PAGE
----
The Global Study on Sexual Exploitation of Children in Travel and Tourism outlines 46 recommendations aimed at various parts of society to help achieve the goal of eradicating the sexual exploitation of children in travel and tourism (SECTT). The recommendations are directed at entities who have direct responsibility for the overall well-being of children: regional bodies, international organisations and national governments, as well as the non-governmental organisations working to protect children on the ground. Recommendations are also made for the private sector, including not only companies involved in travel, tourism and transportation, but also those working in information communications technology and companies whose staff travel for business.
While the recommendations are grouped by stakeholders, the cross-sectoral dimensions of the recommendations point to the importance of coordinated approaches for effective SECTT intervention and prevention.
Implementation of the recommendations is a prerequisite for achieving the three Sustainable Development Goal (SDG) targets that call for an end to the child sexual exploitation. The SDGs are outlined in the 2030 Agenda for Sustainable Development and the Agenda identifies the elimination of all forms of violence against children as a distinct priority, including sexual abuse, exploitation and trafficking. More specifically, the following targets of the SDGs are of direct relevance to combating SECTT:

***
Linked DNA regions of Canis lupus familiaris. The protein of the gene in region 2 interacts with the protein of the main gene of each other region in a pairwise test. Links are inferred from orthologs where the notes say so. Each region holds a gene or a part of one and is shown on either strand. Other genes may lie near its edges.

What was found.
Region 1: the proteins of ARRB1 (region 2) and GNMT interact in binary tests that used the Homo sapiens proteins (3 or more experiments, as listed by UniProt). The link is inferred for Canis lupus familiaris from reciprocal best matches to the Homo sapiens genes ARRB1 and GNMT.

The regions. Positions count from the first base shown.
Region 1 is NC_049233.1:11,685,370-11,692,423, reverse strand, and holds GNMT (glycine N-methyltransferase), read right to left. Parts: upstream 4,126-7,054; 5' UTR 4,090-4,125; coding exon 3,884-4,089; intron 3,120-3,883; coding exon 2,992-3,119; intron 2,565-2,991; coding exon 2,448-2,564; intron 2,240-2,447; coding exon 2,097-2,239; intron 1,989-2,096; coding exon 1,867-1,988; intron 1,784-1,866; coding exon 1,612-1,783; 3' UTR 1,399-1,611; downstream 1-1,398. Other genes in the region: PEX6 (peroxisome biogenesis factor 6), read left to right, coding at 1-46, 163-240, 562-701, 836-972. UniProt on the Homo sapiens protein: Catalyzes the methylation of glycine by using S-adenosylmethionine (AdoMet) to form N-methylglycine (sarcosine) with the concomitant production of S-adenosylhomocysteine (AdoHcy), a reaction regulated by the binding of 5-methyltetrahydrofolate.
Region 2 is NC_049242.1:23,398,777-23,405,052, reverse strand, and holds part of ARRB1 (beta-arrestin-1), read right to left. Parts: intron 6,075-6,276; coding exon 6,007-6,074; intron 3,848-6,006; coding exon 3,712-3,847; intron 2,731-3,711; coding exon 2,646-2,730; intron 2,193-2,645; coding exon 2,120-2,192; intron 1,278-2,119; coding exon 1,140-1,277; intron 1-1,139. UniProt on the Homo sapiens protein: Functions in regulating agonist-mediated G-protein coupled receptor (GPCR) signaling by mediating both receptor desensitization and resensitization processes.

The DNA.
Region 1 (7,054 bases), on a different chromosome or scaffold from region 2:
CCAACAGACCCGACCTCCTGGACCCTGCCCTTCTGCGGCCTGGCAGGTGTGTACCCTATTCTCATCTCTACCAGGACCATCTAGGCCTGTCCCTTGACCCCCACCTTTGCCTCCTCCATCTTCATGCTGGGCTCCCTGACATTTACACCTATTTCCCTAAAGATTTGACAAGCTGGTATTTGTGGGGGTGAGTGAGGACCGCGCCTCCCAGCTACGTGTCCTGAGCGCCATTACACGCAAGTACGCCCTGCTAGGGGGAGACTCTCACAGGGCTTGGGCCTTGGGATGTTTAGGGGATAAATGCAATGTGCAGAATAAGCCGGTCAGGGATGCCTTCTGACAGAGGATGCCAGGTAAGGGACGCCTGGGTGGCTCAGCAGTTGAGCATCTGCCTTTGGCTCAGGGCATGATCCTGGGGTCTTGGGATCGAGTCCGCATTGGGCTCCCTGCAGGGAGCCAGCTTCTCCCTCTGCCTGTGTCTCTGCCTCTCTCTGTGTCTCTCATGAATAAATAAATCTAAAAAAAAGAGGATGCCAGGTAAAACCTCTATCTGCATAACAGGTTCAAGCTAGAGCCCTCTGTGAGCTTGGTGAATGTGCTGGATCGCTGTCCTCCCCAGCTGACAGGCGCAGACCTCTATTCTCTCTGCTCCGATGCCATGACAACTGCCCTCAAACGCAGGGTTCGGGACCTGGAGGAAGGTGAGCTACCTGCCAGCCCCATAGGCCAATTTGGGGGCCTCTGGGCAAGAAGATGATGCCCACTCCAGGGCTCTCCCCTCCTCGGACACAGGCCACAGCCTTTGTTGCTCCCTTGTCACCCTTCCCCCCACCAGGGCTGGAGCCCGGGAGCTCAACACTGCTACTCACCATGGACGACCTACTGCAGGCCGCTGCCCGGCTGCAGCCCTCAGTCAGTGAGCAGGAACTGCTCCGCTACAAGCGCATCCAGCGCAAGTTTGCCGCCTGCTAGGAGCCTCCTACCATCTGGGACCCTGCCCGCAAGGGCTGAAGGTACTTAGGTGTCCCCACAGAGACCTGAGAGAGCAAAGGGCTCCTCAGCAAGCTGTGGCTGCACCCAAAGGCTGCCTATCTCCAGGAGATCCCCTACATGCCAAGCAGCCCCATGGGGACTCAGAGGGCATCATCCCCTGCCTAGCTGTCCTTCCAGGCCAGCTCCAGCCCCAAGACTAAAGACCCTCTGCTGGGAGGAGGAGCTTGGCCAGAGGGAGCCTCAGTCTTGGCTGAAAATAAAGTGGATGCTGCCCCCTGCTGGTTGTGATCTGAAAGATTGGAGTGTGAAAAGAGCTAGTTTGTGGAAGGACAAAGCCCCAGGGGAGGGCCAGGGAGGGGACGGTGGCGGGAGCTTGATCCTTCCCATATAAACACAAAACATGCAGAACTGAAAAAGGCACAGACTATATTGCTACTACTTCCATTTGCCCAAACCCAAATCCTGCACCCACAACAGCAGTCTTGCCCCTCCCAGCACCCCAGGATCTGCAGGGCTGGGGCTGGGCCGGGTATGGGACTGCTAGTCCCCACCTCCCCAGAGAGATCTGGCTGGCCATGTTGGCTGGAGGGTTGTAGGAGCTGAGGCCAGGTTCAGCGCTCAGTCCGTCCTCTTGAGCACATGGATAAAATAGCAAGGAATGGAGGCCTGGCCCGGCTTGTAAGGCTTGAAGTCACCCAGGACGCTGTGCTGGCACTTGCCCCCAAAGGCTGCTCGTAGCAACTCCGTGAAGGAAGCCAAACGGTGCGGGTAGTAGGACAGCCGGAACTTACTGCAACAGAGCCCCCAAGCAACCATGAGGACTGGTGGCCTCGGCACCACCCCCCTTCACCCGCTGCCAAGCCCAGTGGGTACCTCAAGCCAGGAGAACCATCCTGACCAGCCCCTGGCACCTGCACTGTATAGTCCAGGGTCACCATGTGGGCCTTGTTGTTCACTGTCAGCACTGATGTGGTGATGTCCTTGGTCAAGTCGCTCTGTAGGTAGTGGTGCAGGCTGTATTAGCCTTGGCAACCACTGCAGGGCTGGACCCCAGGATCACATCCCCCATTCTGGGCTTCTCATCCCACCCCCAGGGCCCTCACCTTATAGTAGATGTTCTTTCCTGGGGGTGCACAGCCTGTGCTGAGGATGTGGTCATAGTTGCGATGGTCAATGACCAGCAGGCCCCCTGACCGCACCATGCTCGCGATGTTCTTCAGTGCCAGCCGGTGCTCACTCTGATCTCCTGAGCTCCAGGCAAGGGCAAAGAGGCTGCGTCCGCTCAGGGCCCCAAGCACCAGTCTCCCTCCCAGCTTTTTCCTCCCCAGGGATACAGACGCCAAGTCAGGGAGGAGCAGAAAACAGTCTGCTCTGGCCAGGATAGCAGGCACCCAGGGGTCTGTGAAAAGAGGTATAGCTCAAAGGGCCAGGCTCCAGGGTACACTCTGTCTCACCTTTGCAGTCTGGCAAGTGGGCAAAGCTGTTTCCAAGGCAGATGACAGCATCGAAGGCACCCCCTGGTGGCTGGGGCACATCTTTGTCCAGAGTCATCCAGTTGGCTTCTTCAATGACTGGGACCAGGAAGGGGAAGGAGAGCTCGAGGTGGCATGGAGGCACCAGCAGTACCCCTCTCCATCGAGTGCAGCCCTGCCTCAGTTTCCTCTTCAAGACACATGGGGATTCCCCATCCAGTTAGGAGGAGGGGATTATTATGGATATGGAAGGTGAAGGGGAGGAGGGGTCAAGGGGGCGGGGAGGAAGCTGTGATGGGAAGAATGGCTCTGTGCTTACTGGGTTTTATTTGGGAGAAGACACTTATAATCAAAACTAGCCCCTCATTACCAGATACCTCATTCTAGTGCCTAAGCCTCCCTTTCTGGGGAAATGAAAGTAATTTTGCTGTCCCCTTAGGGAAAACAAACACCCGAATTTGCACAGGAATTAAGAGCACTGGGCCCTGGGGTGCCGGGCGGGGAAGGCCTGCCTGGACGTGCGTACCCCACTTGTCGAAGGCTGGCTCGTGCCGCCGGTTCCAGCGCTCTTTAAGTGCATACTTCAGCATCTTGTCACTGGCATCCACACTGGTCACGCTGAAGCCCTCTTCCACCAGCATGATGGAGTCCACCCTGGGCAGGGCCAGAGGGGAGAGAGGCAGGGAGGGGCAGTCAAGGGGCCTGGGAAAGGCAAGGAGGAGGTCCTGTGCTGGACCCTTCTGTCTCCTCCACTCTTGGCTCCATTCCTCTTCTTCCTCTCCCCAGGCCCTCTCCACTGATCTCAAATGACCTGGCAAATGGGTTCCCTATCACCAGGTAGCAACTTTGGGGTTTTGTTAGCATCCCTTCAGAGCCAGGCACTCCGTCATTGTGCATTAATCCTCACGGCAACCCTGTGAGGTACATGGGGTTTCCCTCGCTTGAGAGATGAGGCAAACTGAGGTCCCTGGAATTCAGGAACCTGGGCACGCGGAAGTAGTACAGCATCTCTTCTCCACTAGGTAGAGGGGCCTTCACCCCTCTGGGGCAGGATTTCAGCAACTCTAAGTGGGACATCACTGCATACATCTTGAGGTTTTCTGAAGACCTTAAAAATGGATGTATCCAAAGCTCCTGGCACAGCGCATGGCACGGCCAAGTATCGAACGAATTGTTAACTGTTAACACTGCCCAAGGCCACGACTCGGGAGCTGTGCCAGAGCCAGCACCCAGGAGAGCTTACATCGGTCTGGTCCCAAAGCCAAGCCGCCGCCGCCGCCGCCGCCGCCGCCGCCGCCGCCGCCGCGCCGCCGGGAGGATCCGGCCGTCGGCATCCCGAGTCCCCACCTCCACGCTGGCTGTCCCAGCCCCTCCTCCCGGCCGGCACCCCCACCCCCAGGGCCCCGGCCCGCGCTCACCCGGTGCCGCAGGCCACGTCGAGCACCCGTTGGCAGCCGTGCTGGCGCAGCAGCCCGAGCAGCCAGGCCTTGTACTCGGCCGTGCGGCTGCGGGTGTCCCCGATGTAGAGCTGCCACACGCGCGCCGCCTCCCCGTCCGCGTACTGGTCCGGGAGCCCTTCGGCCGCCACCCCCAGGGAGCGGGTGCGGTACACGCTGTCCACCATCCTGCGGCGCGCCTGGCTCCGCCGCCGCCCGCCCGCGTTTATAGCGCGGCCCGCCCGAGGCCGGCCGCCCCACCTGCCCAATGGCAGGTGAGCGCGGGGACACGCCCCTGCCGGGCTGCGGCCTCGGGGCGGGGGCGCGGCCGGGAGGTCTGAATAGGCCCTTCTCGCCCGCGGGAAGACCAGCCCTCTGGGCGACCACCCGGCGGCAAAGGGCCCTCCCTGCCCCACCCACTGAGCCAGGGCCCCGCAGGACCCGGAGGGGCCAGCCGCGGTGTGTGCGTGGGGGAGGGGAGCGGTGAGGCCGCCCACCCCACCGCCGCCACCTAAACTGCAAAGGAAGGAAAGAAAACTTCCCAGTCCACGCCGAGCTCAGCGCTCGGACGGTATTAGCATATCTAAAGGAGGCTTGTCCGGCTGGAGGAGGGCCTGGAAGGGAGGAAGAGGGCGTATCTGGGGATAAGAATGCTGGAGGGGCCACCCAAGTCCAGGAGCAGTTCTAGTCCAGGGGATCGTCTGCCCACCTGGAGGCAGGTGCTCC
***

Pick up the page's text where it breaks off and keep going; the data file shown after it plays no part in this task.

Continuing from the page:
SDG Target 5.2: “Eliminate all forms of violence against all women and girls in the public and private spheres, including trafficking and sexual and other types of exploitation”
SDG Target 8.7: “Take immediate and effective measures to eradicate forced labour, end modern slavery and human trafficking and secure the prohibition and elimination of the worst forms of child labour, including recruitment and use of child soldiers, and by 2025 end child labour in all its forms”
SDG Target 16.2: “End abuse, exploitation, trafficking and all forms of violence against and torture of children”
Over the coming four years, ECPAT will give high priority to promoting and facilitating the implementation of the Global Study recommendations by its members and a wide range of partners. There will be continuous awareness raising and advocacy to keep SECTT on the public agenda and the progress made in implementing the recommendations will be monitored. Many of the Study partners are already implementing the recommendations in areas such as volun-tourism, sport and law enforcement, as well as implementing public awareness activities, implementing codes of conduct for employees, and expanding the use of technology and other innovations in child protection to stop SECTT.